The most expensive home sale on Long Island in 2023 was the $112.5 million deal for Mylestone at Meadow Lane, an 11-bedroom mansion with 500 feet of oceanfront.

Mylestone joins a short list of homes that have ever sold for $100 million in the Hamptons. But overall, 2023 was a more muted year for ultra-luxury real estate in the Hamptons after a period during the COVID-19 pandemic when prices soared on the East End.

Waterfront estates still commanded eye-popping sums but there were fewer transactions clustered near the top of the market. The 10th highest sale was for $28.1 million in 2023 compared with $40 million the previous year, according to a Newsday analysis of data from real estate appraiser Jonathan Miller, property records and media reports.

There are four sales on this year’s list that went for $50 million or more, the fewest since 2020. But from 2017 to 2019, there weren’t any homes that sold for that much.

“The pandemic era was this turning point where the top of the market was revalued, it was restructured. That was consistent with this longer-term trend of greater wealth at the top of the hierarchy. Now it’s being reflected in housing prices,” said Miller, CEO of Manhattan appraisal firm Miller Samuel, who tracks sales of $50 million or greater around the United States. “This phenomenon nationally began in about 2014, so this is the 10th year of elevated sales activity at higher price points than we’d ever seen before.”

The top sales stand apart from the broader Hamptons market, which slowed down last year because of a combination of rising interest rates and a shortage of listings. While many Hamptons buyers don’t use a mortgage, higher interest rates can cut into the investment income and corporate profits that help drive the Hamptons real estate market. The median price among all Hamptons sales from July to September was $1.4 million, which was down 11.4% from the same period a year earlier.

The number of home sales in the Hamptons was down 38.5% year-to-date through the end of September, according to the latest quarterly data available from Miller Samuel and Douglas Elliman. 

“Real estate out here is the economic driver,” said Judi Desiderio, CEO of Town & Country Real Estate, which has eight offices on the East End. “When you sell a house, you hire a painter, a landscaper, a decorator. You buy furniture, you buy curtains, sometimes you change a bathroom or kitchen. You employ so many people with every sale that happens out here. All those other services are definitely negatively impacted. It’s not just the lawyers, the brokers and the title people — those that are immediately connected. There’s all these ancillary things.”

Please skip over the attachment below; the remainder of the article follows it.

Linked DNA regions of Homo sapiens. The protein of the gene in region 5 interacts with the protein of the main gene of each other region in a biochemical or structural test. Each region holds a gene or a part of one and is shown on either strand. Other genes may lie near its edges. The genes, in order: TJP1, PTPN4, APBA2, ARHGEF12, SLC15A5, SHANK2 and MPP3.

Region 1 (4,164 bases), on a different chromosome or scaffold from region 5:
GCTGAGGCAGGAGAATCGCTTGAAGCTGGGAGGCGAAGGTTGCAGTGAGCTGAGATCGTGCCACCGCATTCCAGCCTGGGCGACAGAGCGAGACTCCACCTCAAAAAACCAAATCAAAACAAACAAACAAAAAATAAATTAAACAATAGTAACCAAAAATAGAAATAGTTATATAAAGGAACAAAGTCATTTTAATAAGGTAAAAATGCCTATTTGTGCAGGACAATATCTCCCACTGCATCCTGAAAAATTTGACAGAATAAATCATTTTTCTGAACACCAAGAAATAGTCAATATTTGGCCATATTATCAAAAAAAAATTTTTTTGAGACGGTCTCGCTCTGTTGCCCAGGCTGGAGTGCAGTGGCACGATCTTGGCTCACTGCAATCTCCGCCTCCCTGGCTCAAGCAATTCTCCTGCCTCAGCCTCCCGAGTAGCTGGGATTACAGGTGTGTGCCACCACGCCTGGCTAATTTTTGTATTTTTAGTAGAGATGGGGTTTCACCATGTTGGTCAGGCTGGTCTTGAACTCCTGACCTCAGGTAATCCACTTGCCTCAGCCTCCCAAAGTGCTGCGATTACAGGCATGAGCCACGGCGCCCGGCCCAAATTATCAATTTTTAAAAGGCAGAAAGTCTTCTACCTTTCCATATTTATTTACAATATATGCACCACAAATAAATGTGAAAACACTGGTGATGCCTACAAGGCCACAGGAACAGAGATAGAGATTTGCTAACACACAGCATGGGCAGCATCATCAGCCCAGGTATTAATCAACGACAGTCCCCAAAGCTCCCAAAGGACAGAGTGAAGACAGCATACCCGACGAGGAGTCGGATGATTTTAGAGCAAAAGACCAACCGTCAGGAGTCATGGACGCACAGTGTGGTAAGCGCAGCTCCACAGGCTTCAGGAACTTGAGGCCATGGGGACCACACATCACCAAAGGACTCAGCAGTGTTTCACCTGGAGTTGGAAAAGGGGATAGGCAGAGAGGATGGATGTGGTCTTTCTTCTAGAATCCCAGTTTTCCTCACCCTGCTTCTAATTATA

There's reason to believe more properties will change hands in 2024. The Federal Reserve signaled in December that it is likely done raising its benchmark rate and its policymakers anticipate cutting the key rate three times this year. The announcement moved stock prices higher at the end of last year.

The Hamptons market tends to perform best when there is less fear of economic upheaval, so a decline in interest rates, as inflation moves closer to the Fed’s target of 2%, could lead to a stronger 2024, Desiderio said.

“We all got a holiday gift,” Desiderio said of the news of impending rate cuts.

Still, Miller warns not to draw too many conclusions about the Long Island housing market — or even the broader Hamptons market — from these handful of top sales.

“This is a circus sideshow and has very little to do with the strength or weakness of the local housing market,” he said. “Prices at this level represent more of a national or global [ultra-luxury] housing market than it does something pertinent to Long Island. It’s fun to watch, but it doesn’t reflect the condition of housing for mere mortals.”

Brokering deals at the highest echelon of the market requires finding the right property to suit a buyer and moving fast, said Ed Petrie, a real estate broker at Compass who was involved in three of this year’s top 10 deals.

“Your successful years are based more on properties coming available. We always have customers. We don’t always have products,” Petrie said. “… It can take years, and I think the buyers that understand that, who are willing to move quickly are the ones who wind up with these properties.”

Here are the 10 most expensive Long Island home sales of 2023. It reflects deals that were recorded as of Dec. 15.

Mylestone, as this estate is known, is a double waterfront estate on 8 acres nestled between the Atlantic Ocean and Shinnecock Bay. The 11-bedroom, more than 15,000-square-foot mansion has 500 feet of shoreline in its backyard as well as a caretaker’s cottage and five-car detached garage.

It had been listed for as much as $175 million in 2021. The highest ever sale for a Long Island home was billionaire Barry Rosenstein’s $137 million purchase of an 18-acre East Hampton home on Further Lane in 2014.

What does it take for a home to sell for more than $100 million? Joseph De Sane, managing director at Bespoke Real Estate, which listed the property, said he often conveys the value of real estate of this caliber by drawing comparisons to other luxury items.